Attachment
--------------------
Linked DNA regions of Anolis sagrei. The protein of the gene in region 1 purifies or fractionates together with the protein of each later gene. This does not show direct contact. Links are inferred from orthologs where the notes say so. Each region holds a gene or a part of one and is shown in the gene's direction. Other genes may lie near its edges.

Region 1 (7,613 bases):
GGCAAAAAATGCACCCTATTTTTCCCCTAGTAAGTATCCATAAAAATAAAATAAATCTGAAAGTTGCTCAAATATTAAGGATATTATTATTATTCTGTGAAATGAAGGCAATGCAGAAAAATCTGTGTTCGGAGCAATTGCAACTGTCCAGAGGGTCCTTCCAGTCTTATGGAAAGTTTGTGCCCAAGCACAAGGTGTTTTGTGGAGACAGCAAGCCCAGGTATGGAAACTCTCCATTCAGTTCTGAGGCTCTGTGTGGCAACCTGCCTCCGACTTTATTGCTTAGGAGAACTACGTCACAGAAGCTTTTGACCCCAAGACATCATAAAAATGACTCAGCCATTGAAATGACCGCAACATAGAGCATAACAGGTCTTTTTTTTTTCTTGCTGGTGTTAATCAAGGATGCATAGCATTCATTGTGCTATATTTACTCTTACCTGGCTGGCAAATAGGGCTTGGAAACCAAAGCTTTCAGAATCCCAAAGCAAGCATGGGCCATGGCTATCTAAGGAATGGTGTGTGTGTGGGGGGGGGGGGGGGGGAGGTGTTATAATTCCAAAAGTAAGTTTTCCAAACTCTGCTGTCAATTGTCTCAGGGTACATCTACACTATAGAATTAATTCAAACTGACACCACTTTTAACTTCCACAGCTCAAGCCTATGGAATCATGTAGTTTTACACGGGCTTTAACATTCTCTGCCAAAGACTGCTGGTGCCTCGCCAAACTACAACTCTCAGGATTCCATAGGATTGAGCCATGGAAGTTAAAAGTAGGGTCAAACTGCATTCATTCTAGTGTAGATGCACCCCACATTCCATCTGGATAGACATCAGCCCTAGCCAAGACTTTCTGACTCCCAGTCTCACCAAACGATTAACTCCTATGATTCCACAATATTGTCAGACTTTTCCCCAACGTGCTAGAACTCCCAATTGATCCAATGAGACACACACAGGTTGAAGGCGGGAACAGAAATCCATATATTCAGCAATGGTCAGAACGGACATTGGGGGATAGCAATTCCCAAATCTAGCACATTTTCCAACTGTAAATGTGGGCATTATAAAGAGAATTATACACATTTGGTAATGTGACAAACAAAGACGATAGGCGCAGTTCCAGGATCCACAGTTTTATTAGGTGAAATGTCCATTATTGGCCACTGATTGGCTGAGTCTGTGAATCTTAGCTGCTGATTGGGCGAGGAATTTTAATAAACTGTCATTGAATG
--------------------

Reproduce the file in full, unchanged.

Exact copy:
Linked DNA regions of Anolis sagrei. The protein of the gene in region 1 purifies or fractionates together with the protein of each later gene. This does not show direct contact. Links are inferred from orthologs where the notes say so. Each region holds a gene or a part of one and is shown in the gene's direction. Other genes may lie near its edges.

Region 1 (7,613 bases):
GGCAAAAAATGCACCCTATTTTTCCCCTAGTAAGTATCCATAAAAATAAAATAAATCTGAAAGTTGCTCAAATATTAAGGATATTATTATTATTCTGTGAAATGAAGGCAATGCAGAAAAATCTGTGTTCGGAGCAATTGCAACTGTCCAGAGGGTCCTTCCAGTCTTATGGAAAGTTTGTGCCCAAGCACAAGGTGTTTTGTGGAGACAGCAAGCCCAGGTATGGAAACTCTCCATTCAGTTCTGAGGCTCTGTGTGGCAACCTGCCTCCGACTTTATTGCTTAGGAGAACTACGTCACAGAAGCTTTTGACCCCAAGACATCATAAAAATGACTCAGCCATTGAAATGACCGCAACATAGAGCATAACAGGTCTTTTTTTTTTCTTGCTGGTGTTAATCAAGGATGCATAGCATTCATTGTGCTATATTTACTCTTACCTGGCTGGCAAATAGGGCTTGGAAACCAAAGCTTTCAGAATCCCAAAGCAAGCATGGGCCATGGCTATCTAAGGAATGGTGTGTGTGTGGGGGGGGGGGGGGGGGAGGTGTTATAATTCCAAAAGTAAGTTTTCCAAACTCTGCTGTCAATTGTCTCAGGGTACATCTACACTATAGAATTAATTCAAACTGACACCACTTTTAACTTCCACAGCTCAAGCCTATGGAATCATGTAGTTTTACACGGGCTTTAACATTCTCTGCCAAAGACTGCTGGTGCCTCGCCAAACTACAACTCTCAGGATTCCATAGGATTGAGCCATGGAAGTTAAAAGTAGGGTCAAACTGCATTCATTCTAGTGTAGATGCACCCCACATTCCATCTGGATAGACATCAGCCCTAGCCAAGACTTTCTGACTCCCAGTCTCACCAAACGATTAACTCCTATGATTCCACAATATTGTCAGACTTTTCCCCAACGTGCTAGAACTCCCAATTGATCCAATGAGACACACACAGGTTGAAGGCGGGAACAGAAATCCATATATTCAGCAATGGTCAGAACGGACATTGGGGGATAGCAATTCCCAAATCTAGCACATTTTCCAACTGTAAATGTGGGCATTATAAAGAGAATTATACACATTTGGTAATGTGACAAACAAAGACGATAGGCGCAGTTCCAGGATCCACAGTTTTATTAGGTGAAATGTCCATTATTGGCCACTGATTGGCTGAGTCTGTGAATCTTAGCTGCTGATTGGGCGAGGAATTTTAATAAACTGTCATTGAATG